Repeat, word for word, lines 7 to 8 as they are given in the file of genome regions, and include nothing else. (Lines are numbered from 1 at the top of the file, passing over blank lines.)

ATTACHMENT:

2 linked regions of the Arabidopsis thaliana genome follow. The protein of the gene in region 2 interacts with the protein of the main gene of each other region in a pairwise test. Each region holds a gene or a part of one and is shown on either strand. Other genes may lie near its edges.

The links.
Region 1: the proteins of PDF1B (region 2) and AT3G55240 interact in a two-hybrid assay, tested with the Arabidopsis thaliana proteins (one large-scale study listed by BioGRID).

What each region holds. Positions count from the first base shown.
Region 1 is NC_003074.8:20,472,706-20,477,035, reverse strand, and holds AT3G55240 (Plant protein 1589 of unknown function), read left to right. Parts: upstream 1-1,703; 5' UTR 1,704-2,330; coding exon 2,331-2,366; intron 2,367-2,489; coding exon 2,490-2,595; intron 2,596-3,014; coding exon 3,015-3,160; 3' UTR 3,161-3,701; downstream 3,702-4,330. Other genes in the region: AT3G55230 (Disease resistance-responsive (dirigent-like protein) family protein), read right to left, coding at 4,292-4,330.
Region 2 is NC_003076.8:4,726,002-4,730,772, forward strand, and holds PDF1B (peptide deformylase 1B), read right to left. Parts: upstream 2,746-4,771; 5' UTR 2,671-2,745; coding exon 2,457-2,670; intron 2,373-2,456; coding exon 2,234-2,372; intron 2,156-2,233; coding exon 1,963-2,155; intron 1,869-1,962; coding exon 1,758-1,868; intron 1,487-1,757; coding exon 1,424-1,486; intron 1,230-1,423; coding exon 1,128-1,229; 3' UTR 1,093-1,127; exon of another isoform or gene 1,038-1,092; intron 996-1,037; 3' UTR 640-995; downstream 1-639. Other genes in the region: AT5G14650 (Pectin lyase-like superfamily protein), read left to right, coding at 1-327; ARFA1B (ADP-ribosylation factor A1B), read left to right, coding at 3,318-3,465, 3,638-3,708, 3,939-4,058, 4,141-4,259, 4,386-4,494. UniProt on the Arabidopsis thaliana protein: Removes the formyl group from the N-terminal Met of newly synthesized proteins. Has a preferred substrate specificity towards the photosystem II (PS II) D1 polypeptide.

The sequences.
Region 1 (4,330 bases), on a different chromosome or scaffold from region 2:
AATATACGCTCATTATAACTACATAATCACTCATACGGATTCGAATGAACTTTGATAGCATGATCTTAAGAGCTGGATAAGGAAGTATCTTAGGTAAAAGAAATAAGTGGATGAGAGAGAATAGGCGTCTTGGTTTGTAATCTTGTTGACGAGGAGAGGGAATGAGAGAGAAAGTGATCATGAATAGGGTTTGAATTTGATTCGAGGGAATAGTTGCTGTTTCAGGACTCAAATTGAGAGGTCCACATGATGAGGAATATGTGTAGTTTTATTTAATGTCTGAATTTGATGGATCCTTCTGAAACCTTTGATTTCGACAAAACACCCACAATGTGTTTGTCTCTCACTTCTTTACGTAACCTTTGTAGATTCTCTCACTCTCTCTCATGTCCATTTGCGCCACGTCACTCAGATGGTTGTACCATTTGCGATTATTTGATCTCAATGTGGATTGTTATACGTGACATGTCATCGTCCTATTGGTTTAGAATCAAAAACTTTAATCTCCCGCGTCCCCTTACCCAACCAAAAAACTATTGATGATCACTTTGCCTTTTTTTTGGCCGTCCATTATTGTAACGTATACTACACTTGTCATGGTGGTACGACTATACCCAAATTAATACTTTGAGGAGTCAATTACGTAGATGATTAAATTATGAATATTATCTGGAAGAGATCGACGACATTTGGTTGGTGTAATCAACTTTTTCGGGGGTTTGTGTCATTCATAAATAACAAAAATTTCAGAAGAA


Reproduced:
The sequences.
Region 1 (4,330 bases), on a different chromosome or scaffold from region 2: